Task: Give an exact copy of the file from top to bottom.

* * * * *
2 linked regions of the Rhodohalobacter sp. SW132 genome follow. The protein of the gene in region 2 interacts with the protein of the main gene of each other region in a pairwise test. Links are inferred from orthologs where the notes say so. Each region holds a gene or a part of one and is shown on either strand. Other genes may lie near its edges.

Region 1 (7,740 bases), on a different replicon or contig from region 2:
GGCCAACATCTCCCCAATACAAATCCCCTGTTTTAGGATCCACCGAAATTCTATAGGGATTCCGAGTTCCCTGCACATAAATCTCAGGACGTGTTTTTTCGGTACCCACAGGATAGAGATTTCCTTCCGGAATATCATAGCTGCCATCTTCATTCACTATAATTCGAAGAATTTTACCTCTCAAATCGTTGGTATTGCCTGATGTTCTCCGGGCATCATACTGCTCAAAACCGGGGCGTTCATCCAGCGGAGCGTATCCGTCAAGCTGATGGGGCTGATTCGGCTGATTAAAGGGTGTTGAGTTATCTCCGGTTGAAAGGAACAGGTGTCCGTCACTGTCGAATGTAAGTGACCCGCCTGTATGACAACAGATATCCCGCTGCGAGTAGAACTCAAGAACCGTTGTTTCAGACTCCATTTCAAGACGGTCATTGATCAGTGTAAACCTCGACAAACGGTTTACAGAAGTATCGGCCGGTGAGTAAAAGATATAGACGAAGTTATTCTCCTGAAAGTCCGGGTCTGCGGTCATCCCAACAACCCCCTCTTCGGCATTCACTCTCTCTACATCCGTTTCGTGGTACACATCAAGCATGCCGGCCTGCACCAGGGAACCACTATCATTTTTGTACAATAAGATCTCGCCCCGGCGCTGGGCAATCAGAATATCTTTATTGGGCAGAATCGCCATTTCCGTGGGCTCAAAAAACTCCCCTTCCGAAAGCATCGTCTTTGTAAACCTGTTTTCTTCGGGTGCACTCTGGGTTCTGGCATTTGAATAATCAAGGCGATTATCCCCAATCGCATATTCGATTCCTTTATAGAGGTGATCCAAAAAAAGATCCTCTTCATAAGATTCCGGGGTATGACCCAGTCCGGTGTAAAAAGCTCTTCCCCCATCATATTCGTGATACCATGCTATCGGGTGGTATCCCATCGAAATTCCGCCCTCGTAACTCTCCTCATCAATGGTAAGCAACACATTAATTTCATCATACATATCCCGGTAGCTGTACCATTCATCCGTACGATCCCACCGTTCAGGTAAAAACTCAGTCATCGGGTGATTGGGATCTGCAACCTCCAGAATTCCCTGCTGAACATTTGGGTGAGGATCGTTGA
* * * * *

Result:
2 linked regions of the Rhodohalobacter sp. SW132 genome follow. The protein of the gene in region 2 interacts with the protein of the main gene of each other region in a pairwise test. Links are inferred from orthologs where the notes say so. Each region holds a gene or a part of one and is shown on either strand. Other genes may lie near its edges.

Region 1 (7,740 bases), on a different replicon or contig from region 2:
GGCCAACATCTCCCCAATACAAATCCCCTGTTTTAGGATCCACCGAAATTCTATAGGGATTCCGAGTTCCCTGCACATAAATCTCAGGACGTGTTTTTTCGGTACCCACAGGATAGAGATTTCCTTCCGGAATATCATAGCTGCCATCTTCATTCACTATAATTCGAAGAATTTTACCTCTCAAATCGTTGGTATTGCCTGATGTTCTCCGGGCATCATACTGCTCAAAACCGGGGCGTTCATCCAGCGGAGCGTATCCGTCAAGCTGATGGGGCTGATTCGGCTGATTAAAGGGTGTTGAGTTATCTCCGGTTGAAAGGAACAGGTGTCCGTCACTGTCGAATGTAAGTGACCCGCCTGTATGACAACAGATATCCCGCTGCGAGTAGAACTCAAGAACCGTTGTTTCAGACTCCATTTCAAGACGGTCATTGATCAGTGTAAACCTCGACAAACGGTTTACAGAAGTATCGGCCGGTGAGTAAAAGATATAGACGAAGTTATTCTCCTGAAAGTCCGGGTCTGCGGTCATCCCAACAACCCCCTCTTCGGCATTCACTCTCTCTACATCCGTTTCGTGGTACACATCAAGCATGCCGGCCTGCACCAGGGAACCACTATCATTTTTGTACAATAAGATCTCGCCCCGGCGCTGGGCAATCAGAATATCTTTATTGGGCAGAATCGCCATTTCCGTGGGCTCAAAAAACTCCCCTTCCGAAAGCATCGTCTTTGTAAACCTGTTTTCTTCGGGTGCACTCTGGGTTCTGGCATTTGAATAATCAAGGCGATTATCCCCAATCGCATATTCGATTCCTTTATAGAGGTGATCCAAAAAAAGATCCTCTTCATAAGATTCCGGGGTATGACCCAGTCCGGTGTAAAAAGCTCTTCCCCCATCATATTCGTGATACCATGCTATCGGGTGGTATCCCATCGAAATTCCGCCCTCGTAACTCTCCTCATCAATGGTAAGCAACACATTAATTTCATCATACATATCCCGGTAGCTGTACCATTCATCCGTACGATCCCACCGTTCAGGTAAAAACTCAGTCATCGGGTGATTGGGATCTGCAACCTCCAGAATTCCCTGCTGAACATTTGGGTGAGGATCGTTGA